Friday, July 19, 2013

The Questing Tick And Your Dog

Summer is here, which means tick season is hard upon us.

American Dog Ticks are known as "three-host ticks," because they have three different host animals in their lifetime.

First, the larva hatch out from the eggs, which may have been deposited in a den frequented by fox, raccoon, possum or groundhogs. Larvae only have six legs, like an insect, and are white.

The larva will stay on the ground or climb up a plant or shrub to wait for a host to pass by. The larva will wait with their front claws outstretched to grab the first small mammal that comes by -- at this stage it is called a "Questing Tick."

The first animal to go by is is usually a mouse, rabbit, squirrel, or chipmunk. The larva will drink its fill of blood on this first host animal (a period of about four days) and then drop off.

Next the larva will shed its skin and become a larger eight-legged nymph tick. These nymph ticks are still very small, and will look for a new host which is likely to be another small mammal such as a possum, raccoon, groundhog or fox.

Once the nymph has grabbed on to a new host, it will again drink more blood (this time for a period of about six days) before it drops off again and molts a second time.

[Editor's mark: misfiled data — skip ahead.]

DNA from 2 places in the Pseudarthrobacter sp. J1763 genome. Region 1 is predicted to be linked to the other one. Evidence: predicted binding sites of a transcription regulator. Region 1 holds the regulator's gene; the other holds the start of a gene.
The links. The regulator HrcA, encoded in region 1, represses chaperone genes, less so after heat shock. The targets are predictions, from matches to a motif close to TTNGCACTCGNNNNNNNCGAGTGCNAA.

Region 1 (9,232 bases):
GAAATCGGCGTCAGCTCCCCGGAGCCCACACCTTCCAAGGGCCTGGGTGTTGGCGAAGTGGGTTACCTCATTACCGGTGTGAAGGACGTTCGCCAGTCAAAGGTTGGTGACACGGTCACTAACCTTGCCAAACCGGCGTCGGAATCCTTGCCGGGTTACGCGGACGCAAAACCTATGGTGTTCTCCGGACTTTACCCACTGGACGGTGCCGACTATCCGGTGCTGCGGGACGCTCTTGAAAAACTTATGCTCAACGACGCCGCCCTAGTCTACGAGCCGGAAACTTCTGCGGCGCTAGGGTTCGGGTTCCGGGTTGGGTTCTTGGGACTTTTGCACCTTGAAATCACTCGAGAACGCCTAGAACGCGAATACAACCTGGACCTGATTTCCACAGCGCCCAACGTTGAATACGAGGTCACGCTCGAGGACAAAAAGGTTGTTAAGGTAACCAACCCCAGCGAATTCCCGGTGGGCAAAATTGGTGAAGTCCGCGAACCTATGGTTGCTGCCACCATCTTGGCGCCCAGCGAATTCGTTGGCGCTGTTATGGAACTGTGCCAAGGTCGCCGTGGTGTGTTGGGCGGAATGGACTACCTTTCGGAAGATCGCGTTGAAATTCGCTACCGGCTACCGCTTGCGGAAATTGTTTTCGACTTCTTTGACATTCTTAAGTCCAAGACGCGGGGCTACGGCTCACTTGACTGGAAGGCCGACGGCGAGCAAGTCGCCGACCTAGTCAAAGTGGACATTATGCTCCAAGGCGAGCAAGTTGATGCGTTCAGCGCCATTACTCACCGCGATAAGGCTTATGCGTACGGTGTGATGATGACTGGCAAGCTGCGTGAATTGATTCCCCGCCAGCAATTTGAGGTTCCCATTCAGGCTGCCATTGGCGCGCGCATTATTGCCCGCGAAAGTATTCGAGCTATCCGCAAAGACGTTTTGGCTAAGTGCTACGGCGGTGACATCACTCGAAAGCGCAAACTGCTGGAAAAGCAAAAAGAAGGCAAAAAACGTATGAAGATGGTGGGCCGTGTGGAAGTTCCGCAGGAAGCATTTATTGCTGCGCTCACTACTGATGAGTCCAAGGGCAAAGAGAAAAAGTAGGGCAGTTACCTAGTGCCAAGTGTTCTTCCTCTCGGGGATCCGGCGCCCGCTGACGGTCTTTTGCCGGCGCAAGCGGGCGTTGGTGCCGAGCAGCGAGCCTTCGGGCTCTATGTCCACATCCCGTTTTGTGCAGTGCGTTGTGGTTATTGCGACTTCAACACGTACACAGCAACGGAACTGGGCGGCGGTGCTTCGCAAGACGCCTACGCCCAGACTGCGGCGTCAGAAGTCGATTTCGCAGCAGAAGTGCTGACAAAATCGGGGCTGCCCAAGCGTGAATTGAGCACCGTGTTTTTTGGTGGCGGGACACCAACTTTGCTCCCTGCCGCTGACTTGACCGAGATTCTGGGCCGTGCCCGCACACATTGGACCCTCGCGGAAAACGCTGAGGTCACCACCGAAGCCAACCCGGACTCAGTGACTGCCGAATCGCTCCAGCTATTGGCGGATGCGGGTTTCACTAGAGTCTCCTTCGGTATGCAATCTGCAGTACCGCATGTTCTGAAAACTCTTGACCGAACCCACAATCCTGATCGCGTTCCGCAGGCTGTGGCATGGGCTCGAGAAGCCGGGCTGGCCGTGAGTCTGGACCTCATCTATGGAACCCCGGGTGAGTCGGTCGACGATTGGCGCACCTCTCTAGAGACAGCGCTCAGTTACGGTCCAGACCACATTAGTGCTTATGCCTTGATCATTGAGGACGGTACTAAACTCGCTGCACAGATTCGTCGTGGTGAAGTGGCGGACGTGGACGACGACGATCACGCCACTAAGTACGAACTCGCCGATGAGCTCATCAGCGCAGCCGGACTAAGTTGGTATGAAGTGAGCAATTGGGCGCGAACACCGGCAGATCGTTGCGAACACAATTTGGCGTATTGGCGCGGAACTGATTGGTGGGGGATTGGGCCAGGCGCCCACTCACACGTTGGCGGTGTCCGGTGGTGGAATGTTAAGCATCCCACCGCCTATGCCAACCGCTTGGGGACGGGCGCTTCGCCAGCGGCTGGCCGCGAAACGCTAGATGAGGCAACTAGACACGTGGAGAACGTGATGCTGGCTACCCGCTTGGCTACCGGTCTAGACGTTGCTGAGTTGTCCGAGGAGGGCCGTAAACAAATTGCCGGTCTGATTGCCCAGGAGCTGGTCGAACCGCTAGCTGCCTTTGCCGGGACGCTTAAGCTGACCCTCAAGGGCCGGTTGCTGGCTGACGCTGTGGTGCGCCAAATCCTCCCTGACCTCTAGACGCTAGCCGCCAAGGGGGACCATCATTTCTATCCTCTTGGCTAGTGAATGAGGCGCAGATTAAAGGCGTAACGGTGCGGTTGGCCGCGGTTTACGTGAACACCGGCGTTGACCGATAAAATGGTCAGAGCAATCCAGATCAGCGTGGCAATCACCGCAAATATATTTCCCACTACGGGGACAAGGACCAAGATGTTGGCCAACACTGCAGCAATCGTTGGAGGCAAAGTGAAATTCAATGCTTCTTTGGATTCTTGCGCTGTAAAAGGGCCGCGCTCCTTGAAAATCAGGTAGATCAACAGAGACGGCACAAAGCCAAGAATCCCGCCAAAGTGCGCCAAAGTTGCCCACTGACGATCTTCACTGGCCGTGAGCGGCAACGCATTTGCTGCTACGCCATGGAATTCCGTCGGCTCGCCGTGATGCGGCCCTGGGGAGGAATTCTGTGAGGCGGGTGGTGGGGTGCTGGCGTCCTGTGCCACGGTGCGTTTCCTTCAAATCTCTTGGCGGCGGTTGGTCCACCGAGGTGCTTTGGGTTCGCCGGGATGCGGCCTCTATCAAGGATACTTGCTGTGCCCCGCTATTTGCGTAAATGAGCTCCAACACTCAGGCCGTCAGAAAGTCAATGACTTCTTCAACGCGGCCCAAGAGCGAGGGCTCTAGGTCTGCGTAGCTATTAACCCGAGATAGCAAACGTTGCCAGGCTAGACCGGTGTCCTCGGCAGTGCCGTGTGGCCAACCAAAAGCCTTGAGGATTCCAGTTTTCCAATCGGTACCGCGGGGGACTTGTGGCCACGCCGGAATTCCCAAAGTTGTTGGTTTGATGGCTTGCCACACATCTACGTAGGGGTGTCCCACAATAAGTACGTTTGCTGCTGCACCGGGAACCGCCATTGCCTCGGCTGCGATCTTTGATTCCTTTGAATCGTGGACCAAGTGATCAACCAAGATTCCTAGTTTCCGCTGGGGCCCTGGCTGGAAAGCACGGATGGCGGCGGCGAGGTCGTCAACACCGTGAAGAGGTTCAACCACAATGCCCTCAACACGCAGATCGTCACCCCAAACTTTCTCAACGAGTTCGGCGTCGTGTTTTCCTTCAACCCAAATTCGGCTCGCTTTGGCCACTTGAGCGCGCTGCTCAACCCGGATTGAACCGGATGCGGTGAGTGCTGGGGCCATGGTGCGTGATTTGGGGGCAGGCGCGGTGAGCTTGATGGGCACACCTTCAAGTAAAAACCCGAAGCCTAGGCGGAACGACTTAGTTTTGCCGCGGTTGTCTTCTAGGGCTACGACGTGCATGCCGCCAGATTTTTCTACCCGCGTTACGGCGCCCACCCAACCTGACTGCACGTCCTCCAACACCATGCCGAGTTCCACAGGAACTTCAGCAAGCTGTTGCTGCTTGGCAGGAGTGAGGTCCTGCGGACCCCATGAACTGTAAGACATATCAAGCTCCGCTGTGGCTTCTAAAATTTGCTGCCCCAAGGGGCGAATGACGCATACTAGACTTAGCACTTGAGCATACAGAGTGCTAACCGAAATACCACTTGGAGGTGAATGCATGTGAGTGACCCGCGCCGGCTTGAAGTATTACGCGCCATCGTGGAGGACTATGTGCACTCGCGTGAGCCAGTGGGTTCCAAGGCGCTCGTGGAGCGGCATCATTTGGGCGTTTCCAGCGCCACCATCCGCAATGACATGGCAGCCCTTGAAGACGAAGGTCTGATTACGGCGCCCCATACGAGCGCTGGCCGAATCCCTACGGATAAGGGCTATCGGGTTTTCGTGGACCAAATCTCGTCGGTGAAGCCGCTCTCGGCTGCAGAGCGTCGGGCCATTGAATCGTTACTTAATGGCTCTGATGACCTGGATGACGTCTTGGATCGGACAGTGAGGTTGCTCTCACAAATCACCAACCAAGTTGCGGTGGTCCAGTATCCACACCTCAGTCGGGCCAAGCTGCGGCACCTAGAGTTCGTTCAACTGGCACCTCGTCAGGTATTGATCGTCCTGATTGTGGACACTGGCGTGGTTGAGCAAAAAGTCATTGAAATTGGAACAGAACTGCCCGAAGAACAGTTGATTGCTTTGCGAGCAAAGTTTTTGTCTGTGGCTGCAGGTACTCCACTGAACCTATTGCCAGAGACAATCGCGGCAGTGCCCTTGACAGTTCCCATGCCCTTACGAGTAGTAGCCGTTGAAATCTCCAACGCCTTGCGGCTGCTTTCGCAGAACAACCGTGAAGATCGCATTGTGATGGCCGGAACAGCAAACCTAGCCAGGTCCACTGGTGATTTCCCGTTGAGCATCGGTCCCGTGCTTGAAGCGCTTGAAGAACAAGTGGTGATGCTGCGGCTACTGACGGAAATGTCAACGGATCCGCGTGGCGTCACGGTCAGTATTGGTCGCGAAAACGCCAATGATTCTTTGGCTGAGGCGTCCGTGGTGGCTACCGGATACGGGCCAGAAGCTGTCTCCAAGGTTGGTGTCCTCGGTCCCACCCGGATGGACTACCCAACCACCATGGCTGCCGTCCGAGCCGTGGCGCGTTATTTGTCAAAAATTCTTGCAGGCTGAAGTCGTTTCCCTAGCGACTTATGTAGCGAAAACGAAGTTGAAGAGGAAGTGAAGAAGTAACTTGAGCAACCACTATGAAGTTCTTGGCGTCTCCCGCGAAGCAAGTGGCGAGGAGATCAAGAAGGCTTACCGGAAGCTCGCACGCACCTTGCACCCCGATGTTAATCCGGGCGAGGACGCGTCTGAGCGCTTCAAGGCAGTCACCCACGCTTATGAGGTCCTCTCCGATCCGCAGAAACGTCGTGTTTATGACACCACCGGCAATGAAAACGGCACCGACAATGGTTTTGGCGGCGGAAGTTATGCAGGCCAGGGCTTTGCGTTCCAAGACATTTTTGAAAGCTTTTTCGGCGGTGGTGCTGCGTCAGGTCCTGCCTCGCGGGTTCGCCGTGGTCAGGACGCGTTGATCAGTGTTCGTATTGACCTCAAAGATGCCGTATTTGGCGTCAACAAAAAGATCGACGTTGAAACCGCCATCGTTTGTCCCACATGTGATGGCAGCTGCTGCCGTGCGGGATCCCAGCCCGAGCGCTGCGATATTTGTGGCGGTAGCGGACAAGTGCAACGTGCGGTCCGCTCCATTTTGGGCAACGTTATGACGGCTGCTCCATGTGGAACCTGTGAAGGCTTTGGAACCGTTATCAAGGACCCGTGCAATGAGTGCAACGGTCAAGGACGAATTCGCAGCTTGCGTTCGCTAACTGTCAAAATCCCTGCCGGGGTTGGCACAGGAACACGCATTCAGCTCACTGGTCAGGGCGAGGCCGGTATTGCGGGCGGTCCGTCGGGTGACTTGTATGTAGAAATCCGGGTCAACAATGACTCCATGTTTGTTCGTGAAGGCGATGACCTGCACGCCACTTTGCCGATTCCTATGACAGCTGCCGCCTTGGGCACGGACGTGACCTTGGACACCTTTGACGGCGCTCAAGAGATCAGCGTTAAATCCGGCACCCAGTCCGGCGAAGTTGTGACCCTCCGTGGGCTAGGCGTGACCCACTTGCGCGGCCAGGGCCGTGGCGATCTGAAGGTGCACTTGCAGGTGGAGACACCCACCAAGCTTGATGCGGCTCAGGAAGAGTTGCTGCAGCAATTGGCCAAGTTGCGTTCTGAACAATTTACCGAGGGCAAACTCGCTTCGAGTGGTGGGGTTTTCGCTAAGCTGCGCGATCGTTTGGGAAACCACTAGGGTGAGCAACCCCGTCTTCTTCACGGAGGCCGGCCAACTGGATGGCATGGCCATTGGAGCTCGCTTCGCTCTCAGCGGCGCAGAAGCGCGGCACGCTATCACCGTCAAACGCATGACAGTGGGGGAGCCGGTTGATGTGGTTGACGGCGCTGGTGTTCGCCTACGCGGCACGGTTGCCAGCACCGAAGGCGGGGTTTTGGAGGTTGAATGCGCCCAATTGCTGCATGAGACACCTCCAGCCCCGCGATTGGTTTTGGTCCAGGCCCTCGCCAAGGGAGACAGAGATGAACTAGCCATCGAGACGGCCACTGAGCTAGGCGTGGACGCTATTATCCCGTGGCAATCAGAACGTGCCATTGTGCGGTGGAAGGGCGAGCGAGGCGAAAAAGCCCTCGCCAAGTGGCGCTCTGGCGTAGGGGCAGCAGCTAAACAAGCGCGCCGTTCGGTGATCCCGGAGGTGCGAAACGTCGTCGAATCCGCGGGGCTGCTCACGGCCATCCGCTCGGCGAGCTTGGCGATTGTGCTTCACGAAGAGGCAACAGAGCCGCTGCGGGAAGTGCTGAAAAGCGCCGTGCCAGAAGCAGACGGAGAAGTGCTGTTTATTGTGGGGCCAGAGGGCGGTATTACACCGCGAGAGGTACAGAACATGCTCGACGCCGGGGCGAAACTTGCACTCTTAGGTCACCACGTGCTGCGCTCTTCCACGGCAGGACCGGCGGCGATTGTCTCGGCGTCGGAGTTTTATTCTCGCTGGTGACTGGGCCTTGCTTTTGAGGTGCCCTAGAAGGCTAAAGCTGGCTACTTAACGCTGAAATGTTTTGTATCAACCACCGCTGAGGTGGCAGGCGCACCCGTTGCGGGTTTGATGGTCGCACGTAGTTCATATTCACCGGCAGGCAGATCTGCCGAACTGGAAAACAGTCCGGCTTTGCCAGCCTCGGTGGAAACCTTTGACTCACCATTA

During this third stage of a tick's life, male and female ticks will look for a larger mammal to serve as a host. This mammal might be a raccoon, possum, fox, skunk, woodchuck, deer, dog, or even human. The male will not feed at this terminal stage of its life cycle, but will mate with the female as she feeds on the host animal.

After mating, the male will die and the female tick will engorge herself before dropping off the host animal to lay her eggs -- many as 4,000 of them -- on the ground.

If a tick falls off a groundhog, fox, raccoon or possum in an earth den, the larva may hatch out, with thousands of little white tick larvae waiting to latch on to your dog. These "seed tick" infestations will require several flea and tick dips, and very systematic work with a flea comb, to clear from a dog's fur follicles.

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